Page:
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Nov 1, 18

Lessons Regarding Warfare: On Confronting J20 Repression

A critical and at times biting look back on the fight against J20 repression. This text will hopefully lead to more reflections, responses, and above all – critical reflection as we look back and assess our own activity.

I’m a former J20 defendant.

Off the bat, I want to say that I only speak for myself. I’ve learned this is important. No one has permission to speak for me, and I don’t permit myself to speak for anyone else. I think this is the common mistake made by “organizations” of any form, all these tiny Leviathans that pick up this or that cause, on behalf of such and such people: their project is still representation, the creation of subjects and sovereigns, still business as usual. In the end, I think they manage our struggles for us.

Our struggles need to be direct. They have to emerge directly from within our own lives, our particular situations, and we need to embrace a willingness to confront them. No one is coming to liberate us but ourselves. I think this is a good thing however, it means there’s no one to wait for.

I’m not going to discuss what happened on January 20th, 2017. The majority of ex-defendants had their charges dismissed without prejudice, and in addition to possibly placing them at risk, recounting a few (allegedly) shattered windows during a largely symbolic protest doesn’t mean nearly as much to me as the last eighteen months of concentrated, intense state repression.

These reflections are about that time and that repression: what I’ve seen and done; the spaces, projects, bonds, and communities that have forged me into a lifelong practitioner of anarchy; the ideological bullshit I’ve peeled away from “anarchism” and the weapons I’ve found hidden beneath; the lessons I’ve learned for future battles.

A lot of this is about what I felt I did wrong. I think that’s perfectly fine. I think we need to reflect upon and share our lessons of failure: our mistakes mean everything, so learn from them and don’t make the same mistake twice.

In the Beginning, There Were “Spokescalls”

“US anarchists would need to exchange an emphasis on decision-making for one on initiative-taking. The open assembly does not exist to ratify a decision, because it would never dream of stopping its constituents from making all the decisions they wanted. And, I would argue it doesn’t exist either to impel action because it is assumed and promoted that its constituents are already taking action, and need the assembly in order to share.

-From Movement to Space, the Anarchist Open Assemblies

“We just have to keep in mind that nothing different can come out of an assembly than what is already there.”

-To Our Friends, the Invisible Committee

After my release from jail, I was greeted by anti-capitalist chants, boxes full of fresh clothes, the first warm food in over twenty-four hours, and what have become some of my dearest friends. I can’t possibly stress what this meant to me. When we’re in the streets, our first priority should be to protect either other and prevent as many arrests as possible, but when our friends are kidnapped from us by the state, jail support is one of the most critical logistical projects and gestures of solidarity. That shit meant everything to me. Seeing my friends and comrades fighting for us on the outside set the tone for the next year and a half, and I came out of my cell spiting fire.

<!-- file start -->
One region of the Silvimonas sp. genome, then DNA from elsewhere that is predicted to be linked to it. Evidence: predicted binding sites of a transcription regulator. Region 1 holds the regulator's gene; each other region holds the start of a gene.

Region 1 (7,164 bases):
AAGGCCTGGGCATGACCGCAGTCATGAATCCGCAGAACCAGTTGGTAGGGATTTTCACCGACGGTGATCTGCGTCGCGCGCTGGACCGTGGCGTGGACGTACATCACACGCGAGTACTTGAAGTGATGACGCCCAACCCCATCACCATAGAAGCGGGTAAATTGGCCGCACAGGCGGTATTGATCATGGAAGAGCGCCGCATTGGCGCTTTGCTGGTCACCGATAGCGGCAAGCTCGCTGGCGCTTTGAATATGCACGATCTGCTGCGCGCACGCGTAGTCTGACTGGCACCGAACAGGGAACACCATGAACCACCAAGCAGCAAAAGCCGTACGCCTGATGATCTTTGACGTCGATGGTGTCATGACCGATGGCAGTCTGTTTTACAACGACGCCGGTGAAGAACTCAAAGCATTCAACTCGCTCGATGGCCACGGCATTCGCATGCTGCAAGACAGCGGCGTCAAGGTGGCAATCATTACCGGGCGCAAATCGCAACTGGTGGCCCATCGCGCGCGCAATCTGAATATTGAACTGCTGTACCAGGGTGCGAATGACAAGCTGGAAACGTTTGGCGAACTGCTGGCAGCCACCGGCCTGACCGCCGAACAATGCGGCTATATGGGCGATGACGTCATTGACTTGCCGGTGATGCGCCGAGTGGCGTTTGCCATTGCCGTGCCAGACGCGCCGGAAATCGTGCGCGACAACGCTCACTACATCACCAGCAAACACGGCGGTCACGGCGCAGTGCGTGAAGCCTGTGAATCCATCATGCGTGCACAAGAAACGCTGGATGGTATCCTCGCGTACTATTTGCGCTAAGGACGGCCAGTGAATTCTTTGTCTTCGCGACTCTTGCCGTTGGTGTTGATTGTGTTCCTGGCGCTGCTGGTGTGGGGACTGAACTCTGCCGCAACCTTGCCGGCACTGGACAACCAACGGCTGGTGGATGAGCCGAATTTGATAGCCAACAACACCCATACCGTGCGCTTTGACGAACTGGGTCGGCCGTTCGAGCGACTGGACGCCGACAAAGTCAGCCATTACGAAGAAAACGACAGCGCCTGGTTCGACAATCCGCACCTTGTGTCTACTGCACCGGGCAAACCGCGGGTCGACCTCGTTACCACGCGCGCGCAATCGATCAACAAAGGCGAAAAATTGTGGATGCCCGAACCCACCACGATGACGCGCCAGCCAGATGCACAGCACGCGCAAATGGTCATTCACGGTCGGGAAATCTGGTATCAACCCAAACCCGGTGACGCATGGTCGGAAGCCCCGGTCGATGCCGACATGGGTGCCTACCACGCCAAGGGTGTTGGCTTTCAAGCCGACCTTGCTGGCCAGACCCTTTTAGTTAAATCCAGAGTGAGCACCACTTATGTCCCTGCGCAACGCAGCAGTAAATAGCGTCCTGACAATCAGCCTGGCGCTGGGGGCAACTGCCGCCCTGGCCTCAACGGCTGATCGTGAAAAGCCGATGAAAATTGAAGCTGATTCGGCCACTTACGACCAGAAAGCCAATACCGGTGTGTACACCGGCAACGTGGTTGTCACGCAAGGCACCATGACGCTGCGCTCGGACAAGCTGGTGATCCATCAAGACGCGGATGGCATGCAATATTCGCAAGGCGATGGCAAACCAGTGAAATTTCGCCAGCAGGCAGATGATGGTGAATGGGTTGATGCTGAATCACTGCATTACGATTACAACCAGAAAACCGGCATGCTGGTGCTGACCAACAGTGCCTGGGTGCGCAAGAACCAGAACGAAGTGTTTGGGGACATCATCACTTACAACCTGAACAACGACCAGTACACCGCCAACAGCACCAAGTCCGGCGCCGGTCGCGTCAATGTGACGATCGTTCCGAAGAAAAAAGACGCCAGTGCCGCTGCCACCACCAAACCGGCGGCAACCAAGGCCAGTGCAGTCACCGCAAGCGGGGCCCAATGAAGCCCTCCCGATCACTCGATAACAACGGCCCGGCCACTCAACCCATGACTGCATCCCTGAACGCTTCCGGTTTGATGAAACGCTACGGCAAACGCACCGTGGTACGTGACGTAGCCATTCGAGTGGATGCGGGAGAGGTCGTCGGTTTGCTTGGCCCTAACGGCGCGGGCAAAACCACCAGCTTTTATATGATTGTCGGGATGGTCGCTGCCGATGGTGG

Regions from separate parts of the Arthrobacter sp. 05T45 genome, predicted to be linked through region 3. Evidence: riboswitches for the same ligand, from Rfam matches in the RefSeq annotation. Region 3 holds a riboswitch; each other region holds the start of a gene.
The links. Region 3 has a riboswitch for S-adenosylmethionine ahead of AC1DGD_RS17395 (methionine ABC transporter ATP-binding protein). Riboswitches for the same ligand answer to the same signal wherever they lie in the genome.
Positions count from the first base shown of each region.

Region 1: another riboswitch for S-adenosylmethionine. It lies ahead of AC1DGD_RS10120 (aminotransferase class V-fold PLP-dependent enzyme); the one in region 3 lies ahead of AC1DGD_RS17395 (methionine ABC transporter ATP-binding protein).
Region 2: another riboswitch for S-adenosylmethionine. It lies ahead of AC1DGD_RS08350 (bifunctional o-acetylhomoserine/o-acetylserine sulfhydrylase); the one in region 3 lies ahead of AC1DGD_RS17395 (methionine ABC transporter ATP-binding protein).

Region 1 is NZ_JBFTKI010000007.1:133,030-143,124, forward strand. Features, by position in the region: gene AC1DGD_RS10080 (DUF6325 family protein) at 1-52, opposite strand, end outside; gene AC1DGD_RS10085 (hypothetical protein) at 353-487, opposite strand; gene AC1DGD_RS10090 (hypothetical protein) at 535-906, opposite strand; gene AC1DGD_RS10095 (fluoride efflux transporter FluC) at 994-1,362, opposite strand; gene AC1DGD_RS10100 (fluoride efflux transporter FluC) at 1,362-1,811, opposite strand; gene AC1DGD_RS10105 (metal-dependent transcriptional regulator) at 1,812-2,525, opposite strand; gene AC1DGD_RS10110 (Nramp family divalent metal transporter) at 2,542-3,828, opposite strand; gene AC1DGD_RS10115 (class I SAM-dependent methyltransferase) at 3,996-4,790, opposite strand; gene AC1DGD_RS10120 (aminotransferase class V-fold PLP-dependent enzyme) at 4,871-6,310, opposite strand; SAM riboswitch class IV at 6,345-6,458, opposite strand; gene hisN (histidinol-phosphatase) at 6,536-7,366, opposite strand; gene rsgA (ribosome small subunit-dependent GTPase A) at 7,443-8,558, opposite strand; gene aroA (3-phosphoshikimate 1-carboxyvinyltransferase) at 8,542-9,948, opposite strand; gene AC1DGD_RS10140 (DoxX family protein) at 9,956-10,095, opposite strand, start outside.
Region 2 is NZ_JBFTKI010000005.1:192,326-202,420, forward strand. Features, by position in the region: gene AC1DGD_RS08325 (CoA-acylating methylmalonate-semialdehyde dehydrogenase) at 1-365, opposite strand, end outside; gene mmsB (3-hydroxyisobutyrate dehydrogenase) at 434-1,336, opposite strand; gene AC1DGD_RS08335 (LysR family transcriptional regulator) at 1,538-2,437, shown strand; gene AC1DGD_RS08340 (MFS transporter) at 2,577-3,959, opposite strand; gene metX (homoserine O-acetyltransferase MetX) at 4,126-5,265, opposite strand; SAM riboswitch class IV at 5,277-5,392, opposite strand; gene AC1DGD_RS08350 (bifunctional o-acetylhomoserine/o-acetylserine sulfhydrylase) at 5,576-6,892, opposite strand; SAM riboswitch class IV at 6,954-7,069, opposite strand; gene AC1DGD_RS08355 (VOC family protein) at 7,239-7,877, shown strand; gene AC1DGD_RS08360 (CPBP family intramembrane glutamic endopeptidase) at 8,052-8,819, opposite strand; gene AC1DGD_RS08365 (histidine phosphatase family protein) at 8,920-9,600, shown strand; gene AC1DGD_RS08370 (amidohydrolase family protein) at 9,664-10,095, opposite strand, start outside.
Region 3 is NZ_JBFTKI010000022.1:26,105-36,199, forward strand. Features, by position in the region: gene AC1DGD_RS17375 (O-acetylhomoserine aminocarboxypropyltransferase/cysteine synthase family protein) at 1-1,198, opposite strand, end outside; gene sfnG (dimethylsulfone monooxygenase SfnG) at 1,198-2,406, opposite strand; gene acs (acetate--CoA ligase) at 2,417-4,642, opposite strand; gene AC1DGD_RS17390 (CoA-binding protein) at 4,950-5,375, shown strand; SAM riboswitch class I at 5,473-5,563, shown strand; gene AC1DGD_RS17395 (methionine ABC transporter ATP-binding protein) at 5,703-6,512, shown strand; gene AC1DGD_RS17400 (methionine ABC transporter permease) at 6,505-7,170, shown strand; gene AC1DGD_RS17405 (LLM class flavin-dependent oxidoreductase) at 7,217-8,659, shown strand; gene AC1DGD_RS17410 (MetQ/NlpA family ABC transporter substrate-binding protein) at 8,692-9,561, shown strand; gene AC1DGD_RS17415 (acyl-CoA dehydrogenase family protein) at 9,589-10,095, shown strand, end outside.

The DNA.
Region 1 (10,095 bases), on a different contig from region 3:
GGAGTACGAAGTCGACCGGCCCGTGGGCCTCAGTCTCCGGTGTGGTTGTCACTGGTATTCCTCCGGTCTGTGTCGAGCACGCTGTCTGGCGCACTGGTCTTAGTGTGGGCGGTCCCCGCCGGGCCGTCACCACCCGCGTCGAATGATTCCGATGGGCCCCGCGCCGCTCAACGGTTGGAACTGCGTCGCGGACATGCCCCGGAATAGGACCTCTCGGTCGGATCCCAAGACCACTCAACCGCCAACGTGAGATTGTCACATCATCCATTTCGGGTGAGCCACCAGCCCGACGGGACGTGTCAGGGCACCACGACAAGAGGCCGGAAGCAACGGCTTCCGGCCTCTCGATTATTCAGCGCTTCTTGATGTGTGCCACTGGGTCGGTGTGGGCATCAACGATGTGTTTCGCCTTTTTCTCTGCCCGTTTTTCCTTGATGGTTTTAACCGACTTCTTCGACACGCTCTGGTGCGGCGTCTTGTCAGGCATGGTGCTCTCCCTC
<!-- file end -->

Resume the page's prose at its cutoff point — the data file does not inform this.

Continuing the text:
A small nucleus of local DC activists ran the logistical support for arrestees on the ground: keeping track of releases, contacting the National Lawyers Guild, getting us fed with pizza, shuttling us across precincts to collect our stolen possessions, etc. From what I can remember, this group of people eventually coalesced into an official organization called the Dead City Legal Posse.

If I recall, this organization, in cooperation with the Metropolitan Anarchist Coordinating Council (MACC) was also responsible for setting up one of the most important early acts in the struggle against our charges: the coordination of a regional spokes-council between defendants, or in our case, a “spokescall.” This call placed dozens of defendants, from across just as many states, in contact with each other for the first time and established critical lines of communication between us. Those early calls opened up the spaces for us to find each other. Without them, it’s possible that the majority of us would have remained isolated from each other throughout the case.

In this sense, I found the initial spokescalls invaluable for generating collective resistance and struggle.

Over the coming months, I also found that it regularly devolved into a routine decision – making body – a legislative body, to speak the language of government – that would suppress projects and manage defendants’ struggles.

I think that there are two ways of conceptualizing assemblies, the first could be called “anarchist” and the second could be called “anarchic.”